4. Desire

I wish I could tell you that freelancing is all a big bed of roses. It isn’t. Oh, it might be if you just didn’t need to sleep, and you could avoid all the costly mistakes, and you could make exactly the right decisions at precisely the right moment. But that’s not reality. Successful freelancers find a way to make it all work in spite of the problems, in spite of setbacks and in spite of themselves.

Freelancing is the purest form of capitalism and the best way of getting paid what you are truly worth. You can’t fake a successful freelance career. You can’t coast for weeks and weeks and have other people cover for you. Your mistakes are cheerfully “deducted from your pay.” It’s real easy to be in this business when everything is going okay. But what keeps you in it when the chips are down? What keeps you going when you come to the conclusion that every client you have is the WRONG client? What gets you up and dressed and ready for an 8 a.m. presentation meeting when you’ve had a grand total of nine hours sleep in four days?

There are lots of short, intermediate answers: Sex, Money, Golf, Power, Debt…the usual. These are known as “external” motivators; they will get you in the game, but none of them are strong enough to keep you there.

Long-term success in freelancing is fueled by desire, and desire is completely internal.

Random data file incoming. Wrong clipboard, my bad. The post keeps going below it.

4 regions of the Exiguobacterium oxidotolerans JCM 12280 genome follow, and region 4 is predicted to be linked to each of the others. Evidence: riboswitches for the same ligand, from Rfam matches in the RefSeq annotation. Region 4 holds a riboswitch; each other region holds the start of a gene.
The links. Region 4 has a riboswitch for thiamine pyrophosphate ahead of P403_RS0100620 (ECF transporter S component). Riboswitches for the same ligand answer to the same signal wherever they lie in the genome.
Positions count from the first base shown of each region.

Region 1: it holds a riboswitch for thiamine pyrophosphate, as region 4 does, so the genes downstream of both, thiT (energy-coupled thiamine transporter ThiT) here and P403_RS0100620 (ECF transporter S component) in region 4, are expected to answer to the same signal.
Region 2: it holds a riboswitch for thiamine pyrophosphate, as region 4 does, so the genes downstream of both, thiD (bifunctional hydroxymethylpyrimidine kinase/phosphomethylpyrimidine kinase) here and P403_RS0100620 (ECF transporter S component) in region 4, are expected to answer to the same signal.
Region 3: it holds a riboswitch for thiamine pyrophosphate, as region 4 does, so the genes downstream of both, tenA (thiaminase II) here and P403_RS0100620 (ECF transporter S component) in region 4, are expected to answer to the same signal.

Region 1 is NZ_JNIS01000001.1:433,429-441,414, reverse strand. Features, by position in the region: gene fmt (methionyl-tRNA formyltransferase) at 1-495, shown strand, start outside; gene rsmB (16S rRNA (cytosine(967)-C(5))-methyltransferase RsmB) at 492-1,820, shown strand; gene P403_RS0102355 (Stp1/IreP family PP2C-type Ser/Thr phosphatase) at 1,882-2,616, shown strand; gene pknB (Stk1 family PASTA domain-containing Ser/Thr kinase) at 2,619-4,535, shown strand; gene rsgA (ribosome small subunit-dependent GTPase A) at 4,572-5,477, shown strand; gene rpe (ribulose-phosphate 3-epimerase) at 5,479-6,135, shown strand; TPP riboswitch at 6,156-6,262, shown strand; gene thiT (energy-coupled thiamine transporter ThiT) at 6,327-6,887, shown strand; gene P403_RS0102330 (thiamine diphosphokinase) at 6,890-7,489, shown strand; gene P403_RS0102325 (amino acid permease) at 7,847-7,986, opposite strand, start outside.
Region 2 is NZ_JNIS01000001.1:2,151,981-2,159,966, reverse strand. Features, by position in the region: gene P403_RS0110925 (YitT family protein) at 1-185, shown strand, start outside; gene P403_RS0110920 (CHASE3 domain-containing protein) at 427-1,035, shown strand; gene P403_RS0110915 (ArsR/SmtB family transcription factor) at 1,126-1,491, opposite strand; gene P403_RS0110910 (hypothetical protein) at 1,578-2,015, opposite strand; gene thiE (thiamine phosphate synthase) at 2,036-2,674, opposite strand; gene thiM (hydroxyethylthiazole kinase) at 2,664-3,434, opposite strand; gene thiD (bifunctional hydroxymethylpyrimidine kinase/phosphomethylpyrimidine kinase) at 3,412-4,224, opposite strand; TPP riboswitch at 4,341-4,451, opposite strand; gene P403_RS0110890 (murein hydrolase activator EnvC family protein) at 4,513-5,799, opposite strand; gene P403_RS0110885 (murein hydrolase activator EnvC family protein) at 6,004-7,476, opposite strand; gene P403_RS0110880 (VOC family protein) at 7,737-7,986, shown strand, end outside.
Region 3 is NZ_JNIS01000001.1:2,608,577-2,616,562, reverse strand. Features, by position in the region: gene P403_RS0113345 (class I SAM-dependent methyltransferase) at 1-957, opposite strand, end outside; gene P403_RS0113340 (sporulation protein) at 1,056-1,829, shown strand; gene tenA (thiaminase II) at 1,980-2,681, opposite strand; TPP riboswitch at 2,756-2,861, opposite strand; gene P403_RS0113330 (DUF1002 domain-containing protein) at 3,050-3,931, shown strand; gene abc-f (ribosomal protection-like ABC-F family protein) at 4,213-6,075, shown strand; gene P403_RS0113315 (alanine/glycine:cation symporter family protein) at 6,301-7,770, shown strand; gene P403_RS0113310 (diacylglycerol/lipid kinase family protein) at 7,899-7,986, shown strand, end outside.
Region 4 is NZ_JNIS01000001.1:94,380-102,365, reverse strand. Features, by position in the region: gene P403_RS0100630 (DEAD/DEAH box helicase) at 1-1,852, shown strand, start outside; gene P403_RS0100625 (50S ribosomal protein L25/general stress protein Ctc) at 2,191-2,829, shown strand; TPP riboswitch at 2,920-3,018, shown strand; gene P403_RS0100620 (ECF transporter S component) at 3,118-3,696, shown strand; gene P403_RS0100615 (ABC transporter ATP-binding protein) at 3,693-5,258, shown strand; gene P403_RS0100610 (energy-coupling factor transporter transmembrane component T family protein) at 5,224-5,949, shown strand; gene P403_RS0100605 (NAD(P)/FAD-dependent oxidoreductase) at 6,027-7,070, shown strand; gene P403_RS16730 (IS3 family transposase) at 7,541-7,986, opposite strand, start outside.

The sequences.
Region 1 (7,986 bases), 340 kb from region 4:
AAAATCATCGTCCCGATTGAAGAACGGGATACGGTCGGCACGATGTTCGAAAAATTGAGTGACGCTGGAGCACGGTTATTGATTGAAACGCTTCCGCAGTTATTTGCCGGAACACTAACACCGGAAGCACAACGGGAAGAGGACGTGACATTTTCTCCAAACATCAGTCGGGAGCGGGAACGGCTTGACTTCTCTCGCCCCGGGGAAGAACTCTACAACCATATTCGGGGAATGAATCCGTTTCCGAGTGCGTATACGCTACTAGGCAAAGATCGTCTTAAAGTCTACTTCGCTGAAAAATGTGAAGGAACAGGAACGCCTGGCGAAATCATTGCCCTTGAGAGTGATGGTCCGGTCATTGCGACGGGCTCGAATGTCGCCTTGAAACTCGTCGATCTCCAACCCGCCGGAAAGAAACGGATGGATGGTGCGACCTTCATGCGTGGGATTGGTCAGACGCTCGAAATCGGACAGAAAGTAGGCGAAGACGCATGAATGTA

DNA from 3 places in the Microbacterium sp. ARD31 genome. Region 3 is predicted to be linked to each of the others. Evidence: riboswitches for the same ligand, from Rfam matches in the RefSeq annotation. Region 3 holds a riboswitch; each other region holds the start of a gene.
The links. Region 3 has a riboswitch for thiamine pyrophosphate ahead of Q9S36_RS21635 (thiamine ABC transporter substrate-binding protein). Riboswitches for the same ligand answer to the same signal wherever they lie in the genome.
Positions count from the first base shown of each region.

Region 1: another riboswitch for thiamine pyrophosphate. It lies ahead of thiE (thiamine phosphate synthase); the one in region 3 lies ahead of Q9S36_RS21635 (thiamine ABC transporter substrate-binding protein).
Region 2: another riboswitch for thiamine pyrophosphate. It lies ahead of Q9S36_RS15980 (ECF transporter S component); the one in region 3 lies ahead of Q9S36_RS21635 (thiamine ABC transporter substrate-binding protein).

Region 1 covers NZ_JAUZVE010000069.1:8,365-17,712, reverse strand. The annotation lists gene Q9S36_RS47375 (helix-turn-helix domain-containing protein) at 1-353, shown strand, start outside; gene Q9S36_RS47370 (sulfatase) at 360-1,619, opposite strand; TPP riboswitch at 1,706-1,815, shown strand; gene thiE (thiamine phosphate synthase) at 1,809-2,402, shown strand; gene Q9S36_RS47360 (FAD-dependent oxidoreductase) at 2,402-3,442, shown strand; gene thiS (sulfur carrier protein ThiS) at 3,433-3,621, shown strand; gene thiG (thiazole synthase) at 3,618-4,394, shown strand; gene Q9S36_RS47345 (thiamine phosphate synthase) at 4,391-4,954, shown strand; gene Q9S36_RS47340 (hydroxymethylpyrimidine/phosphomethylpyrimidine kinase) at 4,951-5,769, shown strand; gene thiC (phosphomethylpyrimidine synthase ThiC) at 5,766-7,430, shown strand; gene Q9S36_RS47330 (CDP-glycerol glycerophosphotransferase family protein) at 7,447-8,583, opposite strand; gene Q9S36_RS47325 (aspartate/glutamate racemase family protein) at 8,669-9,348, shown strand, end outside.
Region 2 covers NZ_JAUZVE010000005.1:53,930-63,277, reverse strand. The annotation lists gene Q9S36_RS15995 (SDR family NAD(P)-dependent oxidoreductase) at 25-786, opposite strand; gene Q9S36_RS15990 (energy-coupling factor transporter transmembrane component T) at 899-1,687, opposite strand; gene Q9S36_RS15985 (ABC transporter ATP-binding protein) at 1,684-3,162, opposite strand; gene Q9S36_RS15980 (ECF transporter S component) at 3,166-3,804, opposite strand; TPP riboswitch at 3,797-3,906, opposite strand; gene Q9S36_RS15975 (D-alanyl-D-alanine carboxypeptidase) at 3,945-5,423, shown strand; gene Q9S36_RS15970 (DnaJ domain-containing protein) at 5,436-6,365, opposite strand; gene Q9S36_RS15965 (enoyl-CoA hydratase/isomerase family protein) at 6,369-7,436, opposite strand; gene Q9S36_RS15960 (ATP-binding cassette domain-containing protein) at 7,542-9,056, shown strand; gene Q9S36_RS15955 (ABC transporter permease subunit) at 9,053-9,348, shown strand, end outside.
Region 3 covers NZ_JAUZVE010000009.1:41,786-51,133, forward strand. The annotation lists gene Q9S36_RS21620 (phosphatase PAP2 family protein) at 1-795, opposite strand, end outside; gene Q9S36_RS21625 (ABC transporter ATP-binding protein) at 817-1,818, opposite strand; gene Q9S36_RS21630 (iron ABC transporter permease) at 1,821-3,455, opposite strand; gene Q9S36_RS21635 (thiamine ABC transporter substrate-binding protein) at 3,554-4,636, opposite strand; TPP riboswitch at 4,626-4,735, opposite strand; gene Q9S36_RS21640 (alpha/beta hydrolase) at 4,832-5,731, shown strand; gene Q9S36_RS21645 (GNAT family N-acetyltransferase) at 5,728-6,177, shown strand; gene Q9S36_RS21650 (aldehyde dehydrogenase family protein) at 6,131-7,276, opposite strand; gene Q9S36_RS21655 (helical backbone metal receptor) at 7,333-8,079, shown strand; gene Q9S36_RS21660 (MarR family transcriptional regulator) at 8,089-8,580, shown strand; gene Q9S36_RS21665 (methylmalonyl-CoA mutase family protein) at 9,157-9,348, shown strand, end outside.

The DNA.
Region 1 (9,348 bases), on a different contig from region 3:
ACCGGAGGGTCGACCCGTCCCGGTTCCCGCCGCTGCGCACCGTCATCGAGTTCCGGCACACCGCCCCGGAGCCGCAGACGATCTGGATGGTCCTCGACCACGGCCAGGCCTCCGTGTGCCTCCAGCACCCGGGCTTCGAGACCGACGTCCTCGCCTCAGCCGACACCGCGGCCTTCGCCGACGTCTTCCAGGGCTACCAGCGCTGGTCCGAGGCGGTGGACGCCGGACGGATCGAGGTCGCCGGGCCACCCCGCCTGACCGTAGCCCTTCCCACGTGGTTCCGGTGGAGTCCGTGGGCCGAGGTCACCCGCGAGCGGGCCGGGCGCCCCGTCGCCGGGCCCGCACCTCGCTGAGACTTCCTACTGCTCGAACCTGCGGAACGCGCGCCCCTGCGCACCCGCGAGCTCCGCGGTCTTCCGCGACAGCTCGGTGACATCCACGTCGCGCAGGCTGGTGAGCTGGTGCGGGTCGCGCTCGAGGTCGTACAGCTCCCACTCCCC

The cliché is, “Do what you love and you’ll never have to work a day in your life.” The truth is, a successful freelance career requires long hours, discipline, and focus. Desire is the magic ingredient that allows you to find joy in the process. Desire is what gives you the inner strength to make your work better than it has to be, and desire is the only thing that will keep you going when your accountant, your spouse and your family are telling you to “give it up” (should that ever happen).

Desire is fairly bulletproof except when it comes to long-term stress. Be careful with this. Stress kills creativity. And I don’t mean the “good” stress, i.e.: “yippity doo dah, I landed a new account and roughs are due on Wednesday!” I’m referring to the “bad” stress: Ongoing financial pressure, divorce, health problems, chemical dependency problems, looming self-doubt and destructive behavior. I have heard it said that if you must continue to be creative during times of high stress, you may as well arm yourself with plenty of tracing paper and a stack of CA magazines because YOU, my friend, are out of the loop, creatively speaking.

Desire keeps you focused so that the time you spend working is productive instead of wasted motion. This allows you to have a complete, balanced life instead of a limited “design” life. You can eat right, exercise, party, enjoy your hobbies, take vacations, spend time with your family and generally experience the world — which in turn makes you a better designer.

Fortunately, you don’t have to do everything alone…

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